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ISMAEL MIRANDA – GREATEST HITS
The 70s salsa explosion is filled with so many larger-than-life characters – Héctor Lavoe, La Lupe, ‘Maelo’ Rivera – that there is a tendency to forget those superlative singers who stayed away from excess and focused instead on creating a consistent body of work. El niño bonito de la salsa, Ismael Miranda is one such singer. Miranda is arguably the only vocalist from the Fania All Stars who continues releasing excellent salsa albums to this day.
This greatest hits anthology is by no means definitive. In over 40 years of activity, Miranda has recorded dozens and dozens of hits. Simply, this CD seeks to dazzle the listener by showcasing the stylistic breadth of the man’s repertoire: el niño bonito alternated effortlessly between seminal salsa scorchers and a lush combination of bolero and ’70s pop balladry.
Born in 1950, Miranda moved with his family to the U.S. when he was four. At age 16, he was already performing with the orchestra of Joey Pastrana. Pioneering keyboardist Larry Harlow saw him singing with his brother Andy – and, in the summer of 1967, enlisted him as the lead vocalist of his Orchestra Harlow. Under Harlow’s artistic leadership, Miranda learned about the roots of Cuban music. “What I loved about Orchestra Harlow was that it had a real típico, Cuban sound,” says the singer from his home in Puerto Rico. “At the time, most orchestras favored a different style. Harlow was similar to Johnny Pacheco and Eddie Palmieri in following a traditional direction.” Two of the tracks here are from the classic 1971 album Abran Paso: “Se Casa La Rumba” and the title track. Harlow’s roughly hewn, swinging Cuban sound is in full display here. Soon enough, Miranda felt the desire to spread his wings and take full command of his career.
Like many salsa stars from the ’70s, he became a solo artist. This transition was engineered through the album Oportunidad. Not surprisingly, the split was initially acrimonious. “Larry opened a lot of doors for me,” offers Miranda. “In a way, much of what happened in my career, including my participation in the Fania All Stars, I owe it to him. I was very grateful about those opportunities, and I still am.” In 1973, Miranda introduced his new band, Orquesta Revelación, which included a young Oscar Hernández on piano and Nicky Marrero on percussion. Their album together, Así Se Compone Un Son, is thought by many to be the singer’s finest solo effort to date. The sound is somewhat smoother than Orchestra Harlow’s – but Miranda maintained his rugged soneos on songs like “Las Cuarentas,” a tropicalized version of the classic tango previously recorded by Cuban singer Rolando Laserie. Looking for a complete lifestyle change, Miranda moved to Puerto Rico – calling the island home since then. “Living in Puerto Rico improved my diction in Spanish, which had given me some trouble at the beginning of my career in New York,” he explains. “Most importantly, I now had a staff of people who worked for me and helped me organize my concert engagements. I wasn’t alone anymore, which gave me a feeling of security. Everything was easier. I had more faith in myself, too.”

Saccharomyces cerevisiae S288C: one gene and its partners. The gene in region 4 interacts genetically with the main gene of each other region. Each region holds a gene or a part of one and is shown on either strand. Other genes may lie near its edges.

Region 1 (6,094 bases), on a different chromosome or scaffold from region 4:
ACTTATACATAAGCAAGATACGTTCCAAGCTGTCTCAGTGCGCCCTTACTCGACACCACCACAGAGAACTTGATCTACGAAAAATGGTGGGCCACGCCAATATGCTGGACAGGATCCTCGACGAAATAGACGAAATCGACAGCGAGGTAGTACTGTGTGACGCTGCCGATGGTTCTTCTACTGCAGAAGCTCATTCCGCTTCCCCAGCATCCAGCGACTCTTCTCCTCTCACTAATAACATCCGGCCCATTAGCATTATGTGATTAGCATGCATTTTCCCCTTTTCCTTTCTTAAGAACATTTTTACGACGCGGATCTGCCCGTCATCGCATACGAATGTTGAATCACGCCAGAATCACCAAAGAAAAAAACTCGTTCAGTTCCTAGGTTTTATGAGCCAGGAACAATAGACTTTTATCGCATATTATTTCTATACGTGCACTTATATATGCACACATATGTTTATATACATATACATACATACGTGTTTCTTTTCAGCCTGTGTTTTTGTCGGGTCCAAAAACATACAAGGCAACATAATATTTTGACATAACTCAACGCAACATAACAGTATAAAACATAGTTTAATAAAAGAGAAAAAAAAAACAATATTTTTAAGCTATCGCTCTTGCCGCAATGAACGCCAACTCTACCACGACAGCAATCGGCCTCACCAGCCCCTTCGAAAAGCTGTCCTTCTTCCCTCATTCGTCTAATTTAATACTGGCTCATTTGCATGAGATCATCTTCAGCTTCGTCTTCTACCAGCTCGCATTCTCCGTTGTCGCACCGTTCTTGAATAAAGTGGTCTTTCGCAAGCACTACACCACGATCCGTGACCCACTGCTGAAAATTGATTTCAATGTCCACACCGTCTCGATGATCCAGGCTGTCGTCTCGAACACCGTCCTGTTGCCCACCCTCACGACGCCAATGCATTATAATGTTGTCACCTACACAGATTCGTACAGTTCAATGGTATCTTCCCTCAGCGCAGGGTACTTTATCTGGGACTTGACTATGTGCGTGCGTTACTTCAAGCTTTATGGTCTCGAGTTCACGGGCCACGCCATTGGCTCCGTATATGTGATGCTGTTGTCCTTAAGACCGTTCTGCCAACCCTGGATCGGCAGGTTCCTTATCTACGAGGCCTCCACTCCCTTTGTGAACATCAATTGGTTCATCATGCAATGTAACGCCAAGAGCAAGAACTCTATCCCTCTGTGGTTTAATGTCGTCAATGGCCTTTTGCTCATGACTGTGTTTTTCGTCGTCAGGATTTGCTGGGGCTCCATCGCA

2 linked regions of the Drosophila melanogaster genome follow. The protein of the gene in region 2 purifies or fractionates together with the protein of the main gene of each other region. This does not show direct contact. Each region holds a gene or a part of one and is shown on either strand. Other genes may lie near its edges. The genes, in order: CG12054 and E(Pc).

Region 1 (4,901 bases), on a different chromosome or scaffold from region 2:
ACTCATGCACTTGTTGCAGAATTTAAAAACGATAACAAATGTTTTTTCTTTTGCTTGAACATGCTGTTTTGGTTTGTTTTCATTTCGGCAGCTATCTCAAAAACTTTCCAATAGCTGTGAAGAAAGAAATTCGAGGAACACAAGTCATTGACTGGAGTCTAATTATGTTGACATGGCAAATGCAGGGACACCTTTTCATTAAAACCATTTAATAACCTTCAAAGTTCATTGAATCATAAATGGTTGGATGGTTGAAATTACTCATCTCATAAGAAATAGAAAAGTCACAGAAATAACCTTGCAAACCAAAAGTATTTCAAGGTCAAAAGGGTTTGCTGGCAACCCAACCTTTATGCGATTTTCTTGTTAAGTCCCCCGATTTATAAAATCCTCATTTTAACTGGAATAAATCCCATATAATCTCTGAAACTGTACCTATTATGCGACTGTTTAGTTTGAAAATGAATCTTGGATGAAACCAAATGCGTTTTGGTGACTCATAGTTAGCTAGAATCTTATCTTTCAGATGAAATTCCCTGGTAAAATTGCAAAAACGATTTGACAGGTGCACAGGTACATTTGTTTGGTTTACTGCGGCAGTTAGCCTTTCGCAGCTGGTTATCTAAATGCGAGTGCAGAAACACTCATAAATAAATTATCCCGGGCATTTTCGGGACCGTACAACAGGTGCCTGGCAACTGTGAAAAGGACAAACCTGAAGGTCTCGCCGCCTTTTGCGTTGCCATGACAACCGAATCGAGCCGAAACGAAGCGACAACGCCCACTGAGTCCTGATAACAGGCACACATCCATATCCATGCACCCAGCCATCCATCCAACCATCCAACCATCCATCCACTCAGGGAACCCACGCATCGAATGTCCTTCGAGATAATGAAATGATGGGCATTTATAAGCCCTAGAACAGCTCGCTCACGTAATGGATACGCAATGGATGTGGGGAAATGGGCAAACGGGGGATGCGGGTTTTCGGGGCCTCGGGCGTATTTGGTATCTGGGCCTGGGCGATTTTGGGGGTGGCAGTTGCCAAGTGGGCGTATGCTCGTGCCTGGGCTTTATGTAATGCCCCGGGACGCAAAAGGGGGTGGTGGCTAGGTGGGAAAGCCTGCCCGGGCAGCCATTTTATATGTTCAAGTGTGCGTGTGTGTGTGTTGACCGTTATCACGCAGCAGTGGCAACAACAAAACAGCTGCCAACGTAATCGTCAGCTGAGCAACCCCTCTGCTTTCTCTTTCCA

In 1975, the blockbuster LP Este Es Ismael Miranda found him in full control of his singing and songwriting abilities. Miranda was now marketed by Fania as a dashing crooner of syrupy ballads – dressed in a white costume on the cover. And by combining the bolero aesthetic with a more contemporary sound (the use of trap drums, electric guitars, and lavish pop arrangements), he was now competing with mainstream Latin singers like José José and Armando Manzanero. Still, the album was wonderfully eclectic. “María Luisa” delivered Afro-Cuban sparks at the speed of light. Rubén Blades’ “Cipriano Armenteros” includes the Panamanian singer’s inspired coro, wailing trumpets and an epic narrative. “En Mi Viejo San Juan” revamped the venerable bolero for a younger generation.
Miranda continued developing this unique approach to tropical balladry on subsequent albums. In 1977, No Voy Al Festival included the velvety “Tú Me Abandonaste” (underscoring Miranda’s chops as an old school sonero), and “La Puerta Está Abierta,” with its soulful instrumental break of drums and electric guitar. One of the most fascinating (and misunderstood) albums in Miranda’s career was Doble Energía. Released in 1980, it was meant to generate a massive hit by teaming up the singer with ace producer Willie Colón. But the chemistry that emerged so effortlessly when Willie worked with Celia Cruz, Héctor Lavoe and Rubén Blades was strangely absent from this album. That said, Miranda’s voice sounds particularly soulful enveloped in Colón’s trademark layers of trombones – check out the sonics on “No Me Digan Que Es Muy Tarde” and “Cartas Marcadas.” The most recent songs in this collection are the gritty prison tale “Galera Tres” and the lilting ballad “Yo No Me Vuelvo A Enamorar” – both from the 1981 album La Clave Del Sabor. Needless to say, Miranda would continue creating salsa hits for decades to come – surviving the forgettable salsa romántica fad and emerging into the new millennium with his reputation as an authentic sonero intact.
Liner Notes by Ernesto Lechner